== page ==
See Indirect Addressing in Library of Routines for examples. 
I/O PORT
As with any other register, the I/O register can be written and read under program control. Read instructions (e.g MOVF, GPIO,W) always read the I/O pins independent of the pin's input/output mode. On RESET, all I/O pins are defined as input (inputs are Hi-impedance) since the I/O control registers are all set to "1." GP0 and GP1 can be programmed in software with weak pull-ups. 
GPIO
GPIO is an 8-bit I/O register. Only the low 6 bits are used (GP0 to GP5). Bits 6, 7 are unimplemented and read as "0's." Note: GP3 is INPUT ONLY. The configuration word can set several I/O's to alternate 
functions, such as external oscillator, MCLR enabled. When acting as alternate functions, the pins will read as "0" during port read. Pins GP0, GP1 and GP3 can be configured with weak pull-ups and also with wake-up on change. These functions are not pin selectable. If pin 4 is configured as MCLR, weak pull-ups is always on and wake-up on change is not set. 
TRIS Register
The output driver control register is loaded with the contents of the W register by executing the TRIS f instruction. A "1" on a TRIS register bit puts the corresponding output driver in a hi-impedance mode. A "0" puts the contents of the output data latch on the selected pins, enabling the output buffer. The exceptions are GP3 which is only INPUT. Note: A read of the port reads the pins, not the output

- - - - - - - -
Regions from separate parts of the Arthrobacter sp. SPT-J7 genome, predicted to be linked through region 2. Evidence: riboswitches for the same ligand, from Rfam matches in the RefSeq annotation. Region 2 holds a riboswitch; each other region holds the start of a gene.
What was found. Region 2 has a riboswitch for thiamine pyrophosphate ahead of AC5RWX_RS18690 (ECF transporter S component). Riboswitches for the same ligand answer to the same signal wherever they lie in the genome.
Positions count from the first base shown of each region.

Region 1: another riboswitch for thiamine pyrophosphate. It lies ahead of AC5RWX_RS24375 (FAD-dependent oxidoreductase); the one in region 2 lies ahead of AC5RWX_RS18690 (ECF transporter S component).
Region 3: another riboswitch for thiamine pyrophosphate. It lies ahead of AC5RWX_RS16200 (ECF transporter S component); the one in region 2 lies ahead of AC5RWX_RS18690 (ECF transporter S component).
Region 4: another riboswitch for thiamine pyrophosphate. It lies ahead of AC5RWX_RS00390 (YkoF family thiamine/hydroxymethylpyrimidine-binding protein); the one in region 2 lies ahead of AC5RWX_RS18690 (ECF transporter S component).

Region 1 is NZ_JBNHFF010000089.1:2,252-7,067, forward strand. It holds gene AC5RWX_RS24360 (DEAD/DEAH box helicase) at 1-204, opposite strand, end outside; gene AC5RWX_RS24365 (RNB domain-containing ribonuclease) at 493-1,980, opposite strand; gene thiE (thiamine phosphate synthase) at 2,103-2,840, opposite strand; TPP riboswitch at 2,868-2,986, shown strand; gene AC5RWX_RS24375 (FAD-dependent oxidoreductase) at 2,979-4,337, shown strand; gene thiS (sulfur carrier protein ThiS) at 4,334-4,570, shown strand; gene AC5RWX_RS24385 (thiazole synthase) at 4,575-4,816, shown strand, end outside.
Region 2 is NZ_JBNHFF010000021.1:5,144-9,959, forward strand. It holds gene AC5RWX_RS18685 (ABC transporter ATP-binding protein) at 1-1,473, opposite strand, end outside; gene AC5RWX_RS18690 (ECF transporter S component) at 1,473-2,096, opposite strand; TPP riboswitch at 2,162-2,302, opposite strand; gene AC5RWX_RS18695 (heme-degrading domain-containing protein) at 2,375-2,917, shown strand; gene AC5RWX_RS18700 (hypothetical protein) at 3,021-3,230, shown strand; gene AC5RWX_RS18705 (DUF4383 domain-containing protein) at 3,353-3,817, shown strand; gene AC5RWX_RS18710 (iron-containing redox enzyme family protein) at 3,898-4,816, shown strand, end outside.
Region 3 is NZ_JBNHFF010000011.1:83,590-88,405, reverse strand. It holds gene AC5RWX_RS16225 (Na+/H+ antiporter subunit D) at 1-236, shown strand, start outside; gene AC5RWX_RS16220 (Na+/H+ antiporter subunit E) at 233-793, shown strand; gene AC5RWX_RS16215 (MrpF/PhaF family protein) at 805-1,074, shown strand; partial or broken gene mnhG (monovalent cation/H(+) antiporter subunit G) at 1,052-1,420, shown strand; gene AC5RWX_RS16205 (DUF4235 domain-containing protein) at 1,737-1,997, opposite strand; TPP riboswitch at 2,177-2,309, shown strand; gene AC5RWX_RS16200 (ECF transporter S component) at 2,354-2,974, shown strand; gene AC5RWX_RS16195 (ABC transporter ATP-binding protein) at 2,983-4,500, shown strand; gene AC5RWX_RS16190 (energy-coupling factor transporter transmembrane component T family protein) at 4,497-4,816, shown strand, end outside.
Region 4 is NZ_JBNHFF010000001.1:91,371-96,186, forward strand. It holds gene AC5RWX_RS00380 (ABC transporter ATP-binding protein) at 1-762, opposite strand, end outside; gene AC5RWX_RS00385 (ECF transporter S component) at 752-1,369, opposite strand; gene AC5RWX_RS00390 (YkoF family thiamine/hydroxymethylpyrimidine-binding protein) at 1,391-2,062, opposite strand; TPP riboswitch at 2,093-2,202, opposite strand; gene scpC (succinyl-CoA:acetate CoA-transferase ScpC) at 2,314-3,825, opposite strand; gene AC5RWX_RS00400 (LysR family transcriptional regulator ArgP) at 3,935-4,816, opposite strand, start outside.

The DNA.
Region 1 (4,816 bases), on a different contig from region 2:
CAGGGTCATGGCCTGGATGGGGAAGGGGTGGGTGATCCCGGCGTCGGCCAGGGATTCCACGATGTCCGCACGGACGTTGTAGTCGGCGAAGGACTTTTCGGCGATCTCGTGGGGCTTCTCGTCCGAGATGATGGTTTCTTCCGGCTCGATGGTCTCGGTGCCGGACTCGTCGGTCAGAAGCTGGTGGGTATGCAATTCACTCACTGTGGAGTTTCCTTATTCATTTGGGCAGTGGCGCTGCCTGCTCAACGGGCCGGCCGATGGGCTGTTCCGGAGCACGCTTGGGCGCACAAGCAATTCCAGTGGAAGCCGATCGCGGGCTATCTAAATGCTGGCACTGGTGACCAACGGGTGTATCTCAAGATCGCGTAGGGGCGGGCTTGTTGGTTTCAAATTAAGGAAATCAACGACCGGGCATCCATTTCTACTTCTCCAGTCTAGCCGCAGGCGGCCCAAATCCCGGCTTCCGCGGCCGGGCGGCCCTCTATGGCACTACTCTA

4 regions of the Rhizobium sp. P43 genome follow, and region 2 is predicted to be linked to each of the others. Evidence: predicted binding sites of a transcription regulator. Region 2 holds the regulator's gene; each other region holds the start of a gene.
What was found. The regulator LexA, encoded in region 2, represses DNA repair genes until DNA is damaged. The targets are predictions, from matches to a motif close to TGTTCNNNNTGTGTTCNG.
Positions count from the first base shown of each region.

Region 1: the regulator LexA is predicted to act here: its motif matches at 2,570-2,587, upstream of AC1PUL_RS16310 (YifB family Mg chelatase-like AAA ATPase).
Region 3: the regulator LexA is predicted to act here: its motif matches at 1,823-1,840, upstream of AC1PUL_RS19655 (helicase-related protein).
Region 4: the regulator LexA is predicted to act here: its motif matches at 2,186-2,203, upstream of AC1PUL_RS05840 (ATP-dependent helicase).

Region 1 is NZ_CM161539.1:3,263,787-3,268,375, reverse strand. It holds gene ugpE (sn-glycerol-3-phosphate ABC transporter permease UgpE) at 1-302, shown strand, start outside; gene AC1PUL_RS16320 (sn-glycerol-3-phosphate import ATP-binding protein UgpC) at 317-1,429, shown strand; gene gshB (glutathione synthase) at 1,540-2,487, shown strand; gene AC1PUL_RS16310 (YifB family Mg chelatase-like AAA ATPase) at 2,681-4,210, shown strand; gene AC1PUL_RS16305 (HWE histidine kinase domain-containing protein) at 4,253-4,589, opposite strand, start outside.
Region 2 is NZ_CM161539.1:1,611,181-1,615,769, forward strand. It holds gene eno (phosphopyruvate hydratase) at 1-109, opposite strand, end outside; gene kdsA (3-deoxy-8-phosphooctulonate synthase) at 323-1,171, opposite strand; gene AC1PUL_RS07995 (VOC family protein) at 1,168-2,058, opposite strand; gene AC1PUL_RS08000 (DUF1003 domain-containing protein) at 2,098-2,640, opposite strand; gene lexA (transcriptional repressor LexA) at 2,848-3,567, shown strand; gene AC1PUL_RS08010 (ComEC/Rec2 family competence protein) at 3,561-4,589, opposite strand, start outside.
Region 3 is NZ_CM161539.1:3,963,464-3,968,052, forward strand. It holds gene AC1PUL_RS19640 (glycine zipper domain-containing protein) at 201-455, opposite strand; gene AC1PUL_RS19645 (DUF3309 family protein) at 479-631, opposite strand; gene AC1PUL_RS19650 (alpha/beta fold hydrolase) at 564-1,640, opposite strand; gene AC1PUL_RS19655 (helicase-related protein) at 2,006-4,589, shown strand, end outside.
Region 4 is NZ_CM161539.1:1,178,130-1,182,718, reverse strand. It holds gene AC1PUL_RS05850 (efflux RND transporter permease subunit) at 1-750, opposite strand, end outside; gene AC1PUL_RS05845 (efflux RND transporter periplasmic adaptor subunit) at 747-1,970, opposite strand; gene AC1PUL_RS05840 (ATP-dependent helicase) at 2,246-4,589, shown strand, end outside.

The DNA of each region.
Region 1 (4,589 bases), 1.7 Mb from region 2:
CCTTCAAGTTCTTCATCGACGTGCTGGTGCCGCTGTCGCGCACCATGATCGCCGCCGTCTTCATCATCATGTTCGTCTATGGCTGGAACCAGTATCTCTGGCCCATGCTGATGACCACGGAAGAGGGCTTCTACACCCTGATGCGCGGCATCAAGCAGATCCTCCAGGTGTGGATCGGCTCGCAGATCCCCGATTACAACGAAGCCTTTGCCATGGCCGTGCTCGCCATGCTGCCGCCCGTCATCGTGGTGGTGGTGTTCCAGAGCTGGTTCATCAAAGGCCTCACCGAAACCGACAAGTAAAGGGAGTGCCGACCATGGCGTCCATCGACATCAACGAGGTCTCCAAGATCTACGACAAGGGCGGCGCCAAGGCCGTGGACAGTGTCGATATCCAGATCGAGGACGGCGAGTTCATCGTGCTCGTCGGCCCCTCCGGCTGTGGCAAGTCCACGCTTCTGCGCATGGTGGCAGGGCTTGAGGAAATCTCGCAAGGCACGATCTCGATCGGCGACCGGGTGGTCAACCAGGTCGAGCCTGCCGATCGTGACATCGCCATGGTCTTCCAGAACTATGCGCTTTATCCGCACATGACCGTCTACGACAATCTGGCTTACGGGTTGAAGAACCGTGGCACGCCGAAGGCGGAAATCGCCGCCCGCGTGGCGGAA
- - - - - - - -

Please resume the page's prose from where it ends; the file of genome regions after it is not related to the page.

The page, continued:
data latches. That is: If an output driver on a pin is enabled, and driven HIGH, but the external system is holding it LOW, a read of the pin will indicate a LOW. The TRIS register is Write-only and is SET (output drivers disabled) on RESET. 
I/O INTERFACING
All port pins, except GP3 (which is input only) can be used for both input and output. For input operations the pins are non-latching. Any input must be present until read by an input instruction (e.g: 
BTFSS 06,0). The output are latched and remain unchanged until the output latch is rewritten. 
To use a port pin as output, the corresponding direction control bit in TRIS must be cleared 
(= 0 = Output). For use as an input, the corresponding TRIS bit must be set (= 1 = Input). Any I/O pin (except GP3) can be programmed as input or output. 

I/O PROGRAMMING  CONSIDERATIONS
Some instructions operate as read followed by write operations. The BCF and BSF instructions, for example, read the entire port into the CPU, execute the bit operation and re-write the result. If you have two BCF instructions following each other in a program such as BCF 06,5 BCF 06,4 the voltages on the pins after the first instruction will still be settling when the second instruction is being executed and a false reading will occur. To avoid this, place a NOP between the instructions. 

TIMER0 MODULE AND TMR0 REGISTER
The Timer0 module has the following features:
- 8-bit timer/counter register TMR0, readable and writable.
- 8-bit software programmable prescaler
- internal or external clock select
- edge select for external clock